A review of topical corrosive black salve

J Altern Complement Med. 2014 Apr;20(4):284-9. doi: 10.1089/acm.2012.0377. Epub 2013 Oct 31.


Black salve is a compound derived from various inert ingredients, but it can be transformed into a corrosive ointment by the addition of bloodroot (Sanguinaria canadensis) or zinc chloride. Black salve products have been advertised as a natural remedy for many ailments, ranging from bee stings to skin cancer. This article reviews the current literature surrounding this compound, which in its corrosive form can be dangerous for use without medical supervision. Patients should be educated about the lack of objective evidence supporting the clinical efficacy of black salve as a skin cancer treatment, as well as the possible cosmetic defects resulting from tissue necrosis secondary to the effects of bloodroot and zinc chloride.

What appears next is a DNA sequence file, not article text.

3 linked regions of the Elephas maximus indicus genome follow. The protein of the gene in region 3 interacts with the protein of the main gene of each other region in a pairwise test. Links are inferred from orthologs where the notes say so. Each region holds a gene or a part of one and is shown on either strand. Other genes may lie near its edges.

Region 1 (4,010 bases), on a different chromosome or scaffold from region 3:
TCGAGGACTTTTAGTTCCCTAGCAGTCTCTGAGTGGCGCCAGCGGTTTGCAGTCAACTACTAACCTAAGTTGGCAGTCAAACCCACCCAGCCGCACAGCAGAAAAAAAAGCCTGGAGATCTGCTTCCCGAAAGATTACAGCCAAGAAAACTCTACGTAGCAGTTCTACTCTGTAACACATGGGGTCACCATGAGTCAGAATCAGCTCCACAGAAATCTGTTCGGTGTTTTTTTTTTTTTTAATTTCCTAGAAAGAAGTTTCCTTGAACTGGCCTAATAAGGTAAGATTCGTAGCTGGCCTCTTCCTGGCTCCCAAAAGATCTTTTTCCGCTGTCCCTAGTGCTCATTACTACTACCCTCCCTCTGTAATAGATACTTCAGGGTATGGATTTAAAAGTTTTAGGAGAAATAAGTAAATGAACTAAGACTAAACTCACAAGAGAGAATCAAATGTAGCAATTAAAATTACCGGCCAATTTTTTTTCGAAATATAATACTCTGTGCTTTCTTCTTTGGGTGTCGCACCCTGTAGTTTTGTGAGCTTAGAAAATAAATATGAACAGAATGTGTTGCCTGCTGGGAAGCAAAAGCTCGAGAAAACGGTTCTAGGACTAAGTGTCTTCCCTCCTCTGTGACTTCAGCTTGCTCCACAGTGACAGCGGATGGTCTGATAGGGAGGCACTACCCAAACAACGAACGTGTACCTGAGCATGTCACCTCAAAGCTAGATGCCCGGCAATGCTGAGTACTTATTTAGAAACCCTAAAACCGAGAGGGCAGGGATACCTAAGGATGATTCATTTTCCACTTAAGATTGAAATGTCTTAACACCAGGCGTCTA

Publication types

  • Research Support, U.S. Gov't, Non-P.H.S.
  • Review

MeSH terms

  • Antineoplastic Agents / administration & dosage
  • Antineoplastic Agents / adverse effects
  • Caustics / administration & dosage
  • Caustics / adverse effects
  • Chlorides / administration & dosage*
  • Chlorides / adverse effects*
  • Humans
  • Naturopathy / adverse effects
  • Naturopathy / methods
  • Neoplasms / drug therapy
  • Ointments
  • Plant Extracts / administration & dosage*
  • Plant Extracts / adverse effects*
  • Sanguinaria / adverse effects
  • Sanguinaria / chemistry*
  • Skin / drug effects
  • Zinc Compounds / administration & dosage*
  • Zinc Compounds / adverse effects*


  • Antineoplastic Agents
  • Caustics
  • Chlorides
  • Ointments
  • Plant Extracts
  • Zinc Compounds
  • zinc chloride